Cousins remains intent on earning a starting

Oniel Cousins' ambition goes much further than being relegated to backup status on the Baltimore Ravens' depth chart. One year removed from throat surgery to remove a noncancerous cyst, Cousins remains intent on earning a starting job despite the arrival of third-round draft pick Jah Reid.

"I'm not just trying to be on the roster, my goal is to be the starting right tackle," Cousins said Friday in Westminster during Derrick Mason's youth football camp. "I said that last year, but it didn't play out like that obviously for health reasons or whatever it is. I know I can do it. I believe in myself. My family believes in me and I hope the coaches believe in me, too." Heading into his fourth NFL season, the Jamaica native's situation is complicated by the added presence of Reid and the unresolved free agent status of incumbent right tackle Marshal Yanda.

If Yanda returns via a new contract, the Ravens would ideally like to shift him back to his natural right guard spot.

Under that scenario, Cousins would have to beat out Reid, a rangy All-Conference USA blocker, and Ramon Harewood, a sixth-round draft pick from Morehouse who missed his entire rookie season due to a pair of knee surgeries. What did Cousins think when the Ravens drafted Reid and coach John Harbaugh declared that he would immediately contend for the right tackle position?

"In the back of your mind, you're kind of wondering, ‘Do they not believe in me enough?'" Cousins said. "The more you spend time thinking about that stuff, the more it's going to get in your head. What I can control is go out there and prove and show them that I can play and help the team win and achieve a common goal: to win a Super Bowl. It is what it is. I ain't going to sit here and say, ‘I'm pissed off.'

"You're always competing. Whoever they drafted, I can't control. What I can control is I feel real good compared to what I felt like last year. I can go out and compete my butt off and get the job done and prove the world wrong and show everybody that I can get it done."

Cousins endured a major health scare last summer that effectively derailed his chances after starting three games two seasons ago. The cyst on his esophagus and operation forced him to start last training camp on the physically unable to perform list. "I'm glad we found out early," Cousins said. "I didn't wait and let it get worse."

Cousins initially had difficulty swallowing food and lifting weights because the surgery went through his chest.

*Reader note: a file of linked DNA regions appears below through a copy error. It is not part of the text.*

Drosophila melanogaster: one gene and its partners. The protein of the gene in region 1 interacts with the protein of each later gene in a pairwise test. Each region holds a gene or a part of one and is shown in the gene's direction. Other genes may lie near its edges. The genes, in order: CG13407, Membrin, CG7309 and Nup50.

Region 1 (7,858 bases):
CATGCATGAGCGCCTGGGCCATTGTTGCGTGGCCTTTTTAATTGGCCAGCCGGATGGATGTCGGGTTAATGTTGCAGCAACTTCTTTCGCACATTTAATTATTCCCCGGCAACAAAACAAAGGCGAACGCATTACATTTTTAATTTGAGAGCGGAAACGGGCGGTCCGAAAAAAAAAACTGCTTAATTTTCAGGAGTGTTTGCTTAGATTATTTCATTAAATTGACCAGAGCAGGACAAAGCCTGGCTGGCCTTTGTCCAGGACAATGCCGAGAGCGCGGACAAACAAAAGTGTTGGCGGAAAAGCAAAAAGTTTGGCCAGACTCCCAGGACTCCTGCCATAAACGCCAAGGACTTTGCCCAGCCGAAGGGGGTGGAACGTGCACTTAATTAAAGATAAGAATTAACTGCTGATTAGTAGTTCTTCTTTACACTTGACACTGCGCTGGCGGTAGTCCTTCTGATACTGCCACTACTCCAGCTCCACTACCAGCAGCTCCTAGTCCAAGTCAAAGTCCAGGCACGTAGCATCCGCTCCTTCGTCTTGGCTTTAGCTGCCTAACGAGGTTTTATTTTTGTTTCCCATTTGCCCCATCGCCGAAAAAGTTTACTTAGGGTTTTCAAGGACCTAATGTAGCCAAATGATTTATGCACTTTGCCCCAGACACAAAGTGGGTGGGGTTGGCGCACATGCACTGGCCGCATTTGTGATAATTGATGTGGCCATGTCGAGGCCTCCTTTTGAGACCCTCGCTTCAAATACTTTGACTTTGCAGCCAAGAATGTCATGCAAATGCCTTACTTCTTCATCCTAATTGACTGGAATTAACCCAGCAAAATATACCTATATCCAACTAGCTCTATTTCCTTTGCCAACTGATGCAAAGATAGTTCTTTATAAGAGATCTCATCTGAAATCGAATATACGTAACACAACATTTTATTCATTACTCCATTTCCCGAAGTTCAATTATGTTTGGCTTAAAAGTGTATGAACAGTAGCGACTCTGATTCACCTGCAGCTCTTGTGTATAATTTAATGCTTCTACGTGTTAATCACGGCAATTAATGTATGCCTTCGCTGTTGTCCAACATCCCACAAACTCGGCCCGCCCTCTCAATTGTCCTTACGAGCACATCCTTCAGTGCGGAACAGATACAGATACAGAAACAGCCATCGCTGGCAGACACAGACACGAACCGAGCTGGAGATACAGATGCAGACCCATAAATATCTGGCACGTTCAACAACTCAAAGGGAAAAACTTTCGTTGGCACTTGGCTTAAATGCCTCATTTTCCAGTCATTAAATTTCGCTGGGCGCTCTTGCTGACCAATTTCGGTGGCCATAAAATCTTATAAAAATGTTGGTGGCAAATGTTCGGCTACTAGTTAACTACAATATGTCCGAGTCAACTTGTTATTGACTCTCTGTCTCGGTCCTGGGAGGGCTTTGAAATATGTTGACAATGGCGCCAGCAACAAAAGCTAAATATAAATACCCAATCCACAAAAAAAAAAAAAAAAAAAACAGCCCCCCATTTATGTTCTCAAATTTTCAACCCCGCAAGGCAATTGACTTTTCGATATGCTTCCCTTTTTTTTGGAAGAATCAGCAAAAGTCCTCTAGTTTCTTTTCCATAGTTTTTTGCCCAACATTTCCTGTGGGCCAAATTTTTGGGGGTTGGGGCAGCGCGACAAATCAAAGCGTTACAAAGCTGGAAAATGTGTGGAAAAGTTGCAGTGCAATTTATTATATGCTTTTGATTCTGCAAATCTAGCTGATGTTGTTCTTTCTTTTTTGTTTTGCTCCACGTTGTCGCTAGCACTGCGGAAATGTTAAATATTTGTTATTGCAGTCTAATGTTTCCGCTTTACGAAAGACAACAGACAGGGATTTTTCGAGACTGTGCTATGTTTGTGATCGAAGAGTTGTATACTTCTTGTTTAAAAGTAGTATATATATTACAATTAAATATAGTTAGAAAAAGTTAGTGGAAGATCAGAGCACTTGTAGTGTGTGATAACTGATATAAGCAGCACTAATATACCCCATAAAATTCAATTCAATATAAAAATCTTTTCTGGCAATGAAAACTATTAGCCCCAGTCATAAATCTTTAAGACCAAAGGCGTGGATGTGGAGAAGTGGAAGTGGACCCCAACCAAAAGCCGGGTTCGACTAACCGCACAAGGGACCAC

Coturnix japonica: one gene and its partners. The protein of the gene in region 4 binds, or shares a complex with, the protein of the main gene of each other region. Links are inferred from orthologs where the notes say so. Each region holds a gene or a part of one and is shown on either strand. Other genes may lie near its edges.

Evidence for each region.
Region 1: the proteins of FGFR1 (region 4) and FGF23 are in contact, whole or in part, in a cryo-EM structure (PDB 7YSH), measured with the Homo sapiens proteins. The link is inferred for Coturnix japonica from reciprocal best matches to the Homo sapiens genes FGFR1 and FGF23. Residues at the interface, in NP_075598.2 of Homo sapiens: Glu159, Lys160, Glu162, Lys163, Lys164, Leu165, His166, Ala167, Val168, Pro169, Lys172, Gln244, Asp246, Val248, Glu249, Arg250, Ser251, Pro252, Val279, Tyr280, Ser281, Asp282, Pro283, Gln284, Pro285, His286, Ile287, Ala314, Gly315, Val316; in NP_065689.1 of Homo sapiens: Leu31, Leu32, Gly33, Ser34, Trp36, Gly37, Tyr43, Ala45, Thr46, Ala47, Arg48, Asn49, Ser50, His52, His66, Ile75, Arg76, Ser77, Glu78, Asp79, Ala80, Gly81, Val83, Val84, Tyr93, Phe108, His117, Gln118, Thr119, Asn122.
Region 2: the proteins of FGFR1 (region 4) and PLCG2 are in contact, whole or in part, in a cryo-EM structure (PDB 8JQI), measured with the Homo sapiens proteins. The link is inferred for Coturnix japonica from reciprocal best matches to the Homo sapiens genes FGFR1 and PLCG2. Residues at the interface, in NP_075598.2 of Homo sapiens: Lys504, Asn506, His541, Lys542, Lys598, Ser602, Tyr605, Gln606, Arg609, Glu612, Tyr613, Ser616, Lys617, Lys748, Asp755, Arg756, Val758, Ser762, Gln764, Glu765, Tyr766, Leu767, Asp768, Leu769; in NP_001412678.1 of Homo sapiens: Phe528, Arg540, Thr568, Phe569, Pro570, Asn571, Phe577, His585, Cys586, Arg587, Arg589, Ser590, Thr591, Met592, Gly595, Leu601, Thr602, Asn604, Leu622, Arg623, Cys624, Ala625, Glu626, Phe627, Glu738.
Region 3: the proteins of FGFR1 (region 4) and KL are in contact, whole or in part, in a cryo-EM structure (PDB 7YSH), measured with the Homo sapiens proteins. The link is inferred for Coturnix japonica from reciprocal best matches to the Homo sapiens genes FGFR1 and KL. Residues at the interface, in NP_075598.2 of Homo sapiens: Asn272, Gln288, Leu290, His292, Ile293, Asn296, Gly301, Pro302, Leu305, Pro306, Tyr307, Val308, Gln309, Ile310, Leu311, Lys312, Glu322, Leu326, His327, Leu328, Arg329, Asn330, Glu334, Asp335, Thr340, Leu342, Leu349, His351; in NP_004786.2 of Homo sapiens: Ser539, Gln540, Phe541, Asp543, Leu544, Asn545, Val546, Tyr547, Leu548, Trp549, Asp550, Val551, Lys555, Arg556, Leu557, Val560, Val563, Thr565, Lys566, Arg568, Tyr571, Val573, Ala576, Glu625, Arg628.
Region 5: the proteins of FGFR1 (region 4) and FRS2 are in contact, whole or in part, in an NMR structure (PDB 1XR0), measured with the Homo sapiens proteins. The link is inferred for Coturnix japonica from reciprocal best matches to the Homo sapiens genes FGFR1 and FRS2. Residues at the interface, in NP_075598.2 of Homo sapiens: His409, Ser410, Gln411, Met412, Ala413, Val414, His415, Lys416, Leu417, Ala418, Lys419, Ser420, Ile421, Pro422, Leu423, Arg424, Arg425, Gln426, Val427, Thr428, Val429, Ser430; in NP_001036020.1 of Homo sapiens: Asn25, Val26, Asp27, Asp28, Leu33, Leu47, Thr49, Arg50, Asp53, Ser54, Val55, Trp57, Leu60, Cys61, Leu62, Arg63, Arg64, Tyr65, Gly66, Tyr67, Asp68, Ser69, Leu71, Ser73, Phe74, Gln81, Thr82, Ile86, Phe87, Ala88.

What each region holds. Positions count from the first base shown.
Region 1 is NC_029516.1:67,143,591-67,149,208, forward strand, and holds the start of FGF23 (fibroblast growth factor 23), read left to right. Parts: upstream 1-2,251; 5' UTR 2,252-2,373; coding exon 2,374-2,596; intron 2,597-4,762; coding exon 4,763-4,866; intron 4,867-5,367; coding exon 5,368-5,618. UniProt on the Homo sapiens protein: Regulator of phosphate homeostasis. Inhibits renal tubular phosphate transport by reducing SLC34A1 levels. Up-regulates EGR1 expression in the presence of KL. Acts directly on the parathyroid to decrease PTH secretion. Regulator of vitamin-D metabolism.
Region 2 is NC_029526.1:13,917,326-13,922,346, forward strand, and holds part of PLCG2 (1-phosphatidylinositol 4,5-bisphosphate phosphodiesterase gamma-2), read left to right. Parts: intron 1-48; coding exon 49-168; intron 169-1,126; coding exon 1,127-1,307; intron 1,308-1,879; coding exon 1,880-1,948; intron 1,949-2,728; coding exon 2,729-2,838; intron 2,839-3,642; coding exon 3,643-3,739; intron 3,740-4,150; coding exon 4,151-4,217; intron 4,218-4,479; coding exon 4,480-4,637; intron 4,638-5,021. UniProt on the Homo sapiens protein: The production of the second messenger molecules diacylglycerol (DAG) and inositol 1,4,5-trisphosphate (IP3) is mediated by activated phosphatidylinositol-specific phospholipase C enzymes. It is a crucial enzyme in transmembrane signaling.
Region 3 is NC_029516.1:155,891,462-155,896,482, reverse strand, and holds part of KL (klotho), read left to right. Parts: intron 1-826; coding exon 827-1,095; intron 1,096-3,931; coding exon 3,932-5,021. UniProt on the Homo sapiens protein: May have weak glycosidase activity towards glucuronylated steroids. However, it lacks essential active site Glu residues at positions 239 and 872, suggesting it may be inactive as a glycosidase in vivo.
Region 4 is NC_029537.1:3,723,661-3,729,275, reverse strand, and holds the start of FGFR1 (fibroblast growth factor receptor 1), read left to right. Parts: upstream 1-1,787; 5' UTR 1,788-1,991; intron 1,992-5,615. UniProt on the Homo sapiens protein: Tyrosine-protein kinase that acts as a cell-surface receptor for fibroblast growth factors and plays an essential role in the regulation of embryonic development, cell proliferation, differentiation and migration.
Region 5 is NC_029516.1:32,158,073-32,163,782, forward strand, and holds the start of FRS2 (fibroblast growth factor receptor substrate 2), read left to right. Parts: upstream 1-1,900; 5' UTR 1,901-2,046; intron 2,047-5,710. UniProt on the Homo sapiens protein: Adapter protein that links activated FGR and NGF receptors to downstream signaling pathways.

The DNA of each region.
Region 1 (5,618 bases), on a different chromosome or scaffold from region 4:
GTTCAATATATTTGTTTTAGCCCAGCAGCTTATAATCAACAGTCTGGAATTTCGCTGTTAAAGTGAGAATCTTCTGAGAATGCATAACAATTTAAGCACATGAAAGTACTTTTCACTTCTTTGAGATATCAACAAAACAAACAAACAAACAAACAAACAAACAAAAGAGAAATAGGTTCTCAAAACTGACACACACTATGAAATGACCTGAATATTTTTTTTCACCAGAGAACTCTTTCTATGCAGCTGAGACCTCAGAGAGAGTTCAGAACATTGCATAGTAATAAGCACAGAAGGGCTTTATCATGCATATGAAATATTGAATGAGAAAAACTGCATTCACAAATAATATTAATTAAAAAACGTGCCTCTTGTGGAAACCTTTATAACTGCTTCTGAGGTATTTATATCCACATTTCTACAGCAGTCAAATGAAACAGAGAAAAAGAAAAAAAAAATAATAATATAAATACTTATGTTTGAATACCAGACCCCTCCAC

Although he played in every game, Cousins only started once as Yanda had a banner season on the right side.

"No excuses, it is what it is, but it did set me off a little bit," Cousins said. "You can't ever look back at the past. You have to move forward and try to make yourself better.

"There's always frustrations, but I played my role. What I can control is whenever we start back up I can go out there and show them what I can do."

Cousins is noticeable bigger and stronger than a year ago when he was listed at 6-foot-4, 315 pounds, saying he has bulked up to roughly 325 pounds.

"I feel really good, I feel way better than last year coming off my surgery," Cousins said. "I've been pretty consistent with my workouts. I've been putting on muscle the right way."

Like many of the campers at McDaniel College this week, Cousins had a limited football background growing up and concentrated on soccer. He didn't begin playing football until he was a sophomore in high school. "I've improved a lot," Cousins said.

Cousins insisted that he's not disappointed that he hasn't established himself as a starter yet.

"My mentality wasn't that I was going to start the first year, but I didn't want to wait and see," Cousins said. "I came in here and I knew I had work on a lot. It could have been then or now. The time frame doesn't matter."

Cousins made a name for himself as a rookie because of his pugilistic nature. He got into several fist fights with teammates on the practice field, never backing down an inch from older defensive players.

"Yeah, offensive line, you can't be passive," Cousins said. "You have to be aggressive. People think offensive linemen are passive because we're always backing up and trying to hold people or punch or whatever. You want to show them you're here to make a statemen

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